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"Build-It-Yourself" Theme

Daniel Hintz
Junior full-stack developer with focus in JavaScript (ES6) and Ruby. Experience with React, Redux, Rails, among others.
Updated on ・4 min read

I’m not as young as I once was, and years of staring at a screen for work, for coding, for games, and for TV have really taken a toll on my eyes. Because of this, I’ve grown extremely appreciative of sites with dark mode since it causes a lot less eye strain. One of the side-benefits of learning code was that I can now make ANY site dark mode by going into the developer tools and changing a few values. This got me thinking about how to best implement a dark mode in my own websites.

The first thing I tried was to create a totally separate “dark mode” CSS stylesheet. I created 3 separate CSS files: main.css, lightmode.css, and darkmode.css. Anything color-related went onto lightmode.css, and then I copy/pasted into darkmode.css and essentially inversed everything (white = dark and so on). By using an onclick function on a Dark Mode button I could change the script tag in my site’s header to toggle the active file back and forth.

function toggleDarkMode() {
    // grab the script that controls colors (either darkmode.css or lightmode.css)
    const scriptTag = document.getElementById("colorScheme");
    // break the href into array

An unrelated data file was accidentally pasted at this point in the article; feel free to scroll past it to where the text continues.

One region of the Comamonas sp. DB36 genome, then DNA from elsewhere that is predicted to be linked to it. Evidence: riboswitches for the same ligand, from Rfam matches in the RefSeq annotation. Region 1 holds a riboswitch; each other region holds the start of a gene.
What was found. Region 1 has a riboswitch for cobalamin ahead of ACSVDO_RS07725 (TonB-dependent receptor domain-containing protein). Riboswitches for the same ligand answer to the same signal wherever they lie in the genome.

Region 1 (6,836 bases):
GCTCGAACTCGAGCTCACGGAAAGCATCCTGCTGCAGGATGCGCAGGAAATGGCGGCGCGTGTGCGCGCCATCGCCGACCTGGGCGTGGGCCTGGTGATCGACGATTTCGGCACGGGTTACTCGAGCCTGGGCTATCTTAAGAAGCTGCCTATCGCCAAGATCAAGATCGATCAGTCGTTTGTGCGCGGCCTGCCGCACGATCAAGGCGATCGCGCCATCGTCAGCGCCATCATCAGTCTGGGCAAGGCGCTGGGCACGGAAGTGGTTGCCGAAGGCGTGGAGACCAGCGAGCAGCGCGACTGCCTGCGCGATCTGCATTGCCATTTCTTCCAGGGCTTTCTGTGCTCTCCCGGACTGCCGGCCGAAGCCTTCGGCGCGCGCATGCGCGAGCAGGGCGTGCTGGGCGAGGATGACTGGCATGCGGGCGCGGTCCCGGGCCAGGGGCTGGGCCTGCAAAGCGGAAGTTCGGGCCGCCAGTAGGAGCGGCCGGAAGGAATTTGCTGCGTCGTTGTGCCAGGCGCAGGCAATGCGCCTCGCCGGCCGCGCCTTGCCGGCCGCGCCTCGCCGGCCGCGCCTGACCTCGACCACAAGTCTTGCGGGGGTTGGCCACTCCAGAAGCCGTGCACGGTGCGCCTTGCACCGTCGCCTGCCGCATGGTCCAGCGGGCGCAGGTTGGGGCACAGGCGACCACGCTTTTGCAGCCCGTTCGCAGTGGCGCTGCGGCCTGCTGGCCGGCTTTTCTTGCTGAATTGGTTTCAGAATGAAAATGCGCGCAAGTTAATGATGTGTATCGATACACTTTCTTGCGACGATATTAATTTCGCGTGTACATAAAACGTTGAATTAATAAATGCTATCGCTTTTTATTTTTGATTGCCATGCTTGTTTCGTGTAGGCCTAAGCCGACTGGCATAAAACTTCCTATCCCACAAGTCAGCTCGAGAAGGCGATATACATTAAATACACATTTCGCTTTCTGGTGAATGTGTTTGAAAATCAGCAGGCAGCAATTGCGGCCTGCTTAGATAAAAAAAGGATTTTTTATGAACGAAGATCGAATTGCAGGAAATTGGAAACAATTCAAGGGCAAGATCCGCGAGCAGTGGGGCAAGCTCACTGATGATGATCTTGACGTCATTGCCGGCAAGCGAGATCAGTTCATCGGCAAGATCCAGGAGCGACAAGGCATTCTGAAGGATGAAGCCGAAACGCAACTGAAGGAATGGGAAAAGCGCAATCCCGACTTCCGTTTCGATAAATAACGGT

const splitHref = scriptTag.href.split("/");
    // determine if scheme is currently light or dark, then switch the value within href array
    splitHref[splitHref.length-1] == "darkmode.css" ? splitHref.splice(-1, 1, "lightmode.css") : splitHref.splice(-1, 1, "darkmode.css");
    // combine altered array back into string and set as new href
    scriptTag.href = splitHref.join('/');
}
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Light Mode Dark Mode
Light Mode Dark Mode

Success!! Hey that was actually pretty simple.

At this point though, I started to think about how cool it would be if my site had several themes for a user to choose from. No problem, I'll just create another theme file, maybe bluetheme.css for example. I'll also need to tweak my function and my buttons to support more than two cases:

function changeTheme() {
    // grab the script that controls colors (either darkmode.css or lightmode.css)
    const scriptTag = document.getElementById("colorScheme");
    // break the href into array
    const splitHref = scriptTag.href.split("/");
    // case statement based on which button was clicked
    switch(event.target.id) {
        case "darkThemeBtn":
            splitHref.splice(-1, 1, "darkmode.css");
            break;
        case "lightThemeBtn":
            splitHref.splice(-1, 1, "lightmode.css");
            break;
        case "blueThemeBtn":
            splitHref.splice(-1, 1, "bluetheme.css");
            break;
    }
    // combine altered array back into string and set as new href
    scriptTag.href = splitHref.join('/');
}
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Light Mode Dark Mode Blue Mode
Light Mode Dark Mode Blue Mode